Illustration by Marvin Mattelson, National Geographic

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Anomalocaris canadensis trolls the seafloor in an illustration.

Illustration by Marvin Mattelson, National Geographic

Giant Shrimplike Predator Was a Weakling After All

Supposedly shell-crushing jaws had little force, model shows.

A shrimplike creature thought to be Earth's first great predator was actually more of a worm-eating wuss, scientists say.

Anomalocaris canadensis glided along the seafloor about 500 million years ago, during Earth's Cambrian period. Nearly three feet (one meter) long, the shelled, bulging-eyed animal was giant compared to the other organisms living at the time. (See a prehistoric time line.)

Its unusual, O-shaped mouth was composed of 32 overlapping plates and protected by two spiky prongs that hung down from its face.

Scientists had assumed the well-armored mouth could crush and feed on other hard-shelled organisms. For instance, the ancient beast was thought to feast on organisms such as trilobites, segmented invertebrates that also lived on the seafloor.

But paleontologist James "Whitey" Hagadorn, of the Denver Museum of Nature & Science, and his team may have quashed this theory using a 3-D computer model of the creature's mouth.

"We're basically saying that Anomalocaris may not have been the king of the jungle," Hagadorn said.

"That doesn't mean it's not a really cool fossil ... but all the popular animations and videos that show it ferociously swimming through the oceans and ripping apart hapless trilobites may need to be reevaluated."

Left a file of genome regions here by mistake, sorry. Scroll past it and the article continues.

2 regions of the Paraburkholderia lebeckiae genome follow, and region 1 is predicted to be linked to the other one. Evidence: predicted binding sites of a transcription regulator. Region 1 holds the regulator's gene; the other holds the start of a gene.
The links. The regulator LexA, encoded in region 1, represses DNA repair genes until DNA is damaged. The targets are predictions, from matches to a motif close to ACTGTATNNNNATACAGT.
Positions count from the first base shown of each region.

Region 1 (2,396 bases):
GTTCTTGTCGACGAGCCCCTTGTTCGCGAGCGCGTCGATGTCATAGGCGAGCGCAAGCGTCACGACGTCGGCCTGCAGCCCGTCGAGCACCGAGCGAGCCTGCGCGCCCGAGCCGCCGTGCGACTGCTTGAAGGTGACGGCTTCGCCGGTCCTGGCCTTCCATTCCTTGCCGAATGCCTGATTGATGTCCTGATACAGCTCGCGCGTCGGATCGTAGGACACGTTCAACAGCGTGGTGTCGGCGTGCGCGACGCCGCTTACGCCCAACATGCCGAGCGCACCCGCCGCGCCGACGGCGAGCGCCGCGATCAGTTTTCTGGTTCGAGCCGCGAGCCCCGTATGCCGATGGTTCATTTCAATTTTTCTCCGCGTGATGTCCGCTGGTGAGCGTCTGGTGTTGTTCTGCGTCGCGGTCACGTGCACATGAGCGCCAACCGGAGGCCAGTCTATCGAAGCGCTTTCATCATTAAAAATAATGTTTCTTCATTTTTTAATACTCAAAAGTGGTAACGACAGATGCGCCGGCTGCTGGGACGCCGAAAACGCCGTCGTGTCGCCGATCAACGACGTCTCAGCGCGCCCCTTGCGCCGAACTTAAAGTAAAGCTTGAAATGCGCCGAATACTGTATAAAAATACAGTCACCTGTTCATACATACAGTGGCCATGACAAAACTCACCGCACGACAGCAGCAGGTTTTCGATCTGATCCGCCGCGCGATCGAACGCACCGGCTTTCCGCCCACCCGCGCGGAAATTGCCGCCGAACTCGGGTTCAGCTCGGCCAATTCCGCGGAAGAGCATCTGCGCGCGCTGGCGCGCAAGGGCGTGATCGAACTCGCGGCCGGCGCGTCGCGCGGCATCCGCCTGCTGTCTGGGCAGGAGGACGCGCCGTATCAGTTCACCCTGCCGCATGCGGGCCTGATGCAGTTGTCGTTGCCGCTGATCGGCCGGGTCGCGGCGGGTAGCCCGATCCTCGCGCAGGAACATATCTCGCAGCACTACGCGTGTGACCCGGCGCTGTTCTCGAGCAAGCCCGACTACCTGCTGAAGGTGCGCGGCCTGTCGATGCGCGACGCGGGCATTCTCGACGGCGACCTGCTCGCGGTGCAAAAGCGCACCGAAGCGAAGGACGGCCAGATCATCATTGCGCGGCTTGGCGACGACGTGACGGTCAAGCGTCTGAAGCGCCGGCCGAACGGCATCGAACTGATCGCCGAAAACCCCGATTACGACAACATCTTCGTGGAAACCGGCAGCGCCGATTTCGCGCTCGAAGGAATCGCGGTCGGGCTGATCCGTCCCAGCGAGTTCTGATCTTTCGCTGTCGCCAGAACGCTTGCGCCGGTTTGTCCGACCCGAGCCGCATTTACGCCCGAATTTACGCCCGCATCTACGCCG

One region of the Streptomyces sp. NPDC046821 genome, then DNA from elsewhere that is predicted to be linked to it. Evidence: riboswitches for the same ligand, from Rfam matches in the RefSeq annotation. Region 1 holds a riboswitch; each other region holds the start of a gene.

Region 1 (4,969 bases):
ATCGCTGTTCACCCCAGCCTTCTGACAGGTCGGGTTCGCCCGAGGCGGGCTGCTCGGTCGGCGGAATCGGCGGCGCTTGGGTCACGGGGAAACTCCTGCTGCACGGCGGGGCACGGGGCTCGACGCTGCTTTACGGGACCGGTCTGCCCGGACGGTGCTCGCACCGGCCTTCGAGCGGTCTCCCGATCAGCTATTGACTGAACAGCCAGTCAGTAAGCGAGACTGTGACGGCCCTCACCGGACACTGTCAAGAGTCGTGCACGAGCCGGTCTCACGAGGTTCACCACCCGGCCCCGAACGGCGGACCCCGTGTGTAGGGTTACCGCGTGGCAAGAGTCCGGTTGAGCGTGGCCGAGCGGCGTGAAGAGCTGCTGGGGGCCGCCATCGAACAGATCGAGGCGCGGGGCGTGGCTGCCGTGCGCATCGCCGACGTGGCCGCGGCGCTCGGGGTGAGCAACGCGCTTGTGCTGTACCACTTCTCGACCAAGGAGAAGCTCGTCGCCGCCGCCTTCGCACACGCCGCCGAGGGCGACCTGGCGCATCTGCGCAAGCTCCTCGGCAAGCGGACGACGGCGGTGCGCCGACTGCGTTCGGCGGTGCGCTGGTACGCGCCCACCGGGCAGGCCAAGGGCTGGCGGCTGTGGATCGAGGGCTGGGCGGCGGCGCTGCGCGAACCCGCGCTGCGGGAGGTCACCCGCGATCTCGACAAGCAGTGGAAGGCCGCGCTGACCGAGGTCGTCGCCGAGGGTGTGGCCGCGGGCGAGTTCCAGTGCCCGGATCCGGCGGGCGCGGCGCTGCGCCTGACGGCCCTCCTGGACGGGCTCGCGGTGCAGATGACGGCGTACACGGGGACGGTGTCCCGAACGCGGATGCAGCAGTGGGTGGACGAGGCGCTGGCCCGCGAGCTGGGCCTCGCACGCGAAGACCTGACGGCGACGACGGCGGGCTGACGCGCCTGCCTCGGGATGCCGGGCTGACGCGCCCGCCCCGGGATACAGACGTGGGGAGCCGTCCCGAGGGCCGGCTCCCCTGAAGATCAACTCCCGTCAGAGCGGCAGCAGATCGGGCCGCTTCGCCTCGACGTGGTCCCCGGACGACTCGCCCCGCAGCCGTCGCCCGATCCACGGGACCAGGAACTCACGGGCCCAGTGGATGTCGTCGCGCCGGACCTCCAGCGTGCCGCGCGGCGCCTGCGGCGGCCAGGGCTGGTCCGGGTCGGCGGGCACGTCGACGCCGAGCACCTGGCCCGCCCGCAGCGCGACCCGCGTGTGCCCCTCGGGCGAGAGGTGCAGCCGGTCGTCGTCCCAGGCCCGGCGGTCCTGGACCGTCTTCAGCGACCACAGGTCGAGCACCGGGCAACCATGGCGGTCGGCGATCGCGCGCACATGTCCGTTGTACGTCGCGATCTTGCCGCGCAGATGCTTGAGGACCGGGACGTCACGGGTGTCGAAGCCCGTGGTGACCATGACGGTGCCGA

Weak Jaws Couldn't Crack a Shrimp

The computer model of Anomalocaris' mouth showed it was not capable of cracking the soft shell of a modern shrimp—let alone the harder shells of most trilobite species.

In fact, it couldn't even fully close its mouth, according to the new research, which Hagadorn presented this week at the annual meeting of the Geological Society of America in Denver.

So while Anomalocaris may have been able to suck up very small or freshly molted— and thus soft—trilobites, "it had no chance in heck of biting through about 95 percent of trilobite shells. Its mouth would have broken first," Hagadorn said.

He added that supporting evidence for the model's results can be seen in the fossils themselves. For example, the team also studied more than 400 fossilized Anomalocaris mouth parts and could not find any signs of chips or scratches, which would be expected if the creatures had been continually pulverizing hard shells.

Furthermore, there is no evidence from fossilized stomach contents or feces that Anomalocaris ate anything hard.

Instead of trilobites, Anomalocaris likely fed on something soft, Hagadorn said.

"One hypothesis is that it was eating soft worms, or maybe plankton, that it was combing out of the waters."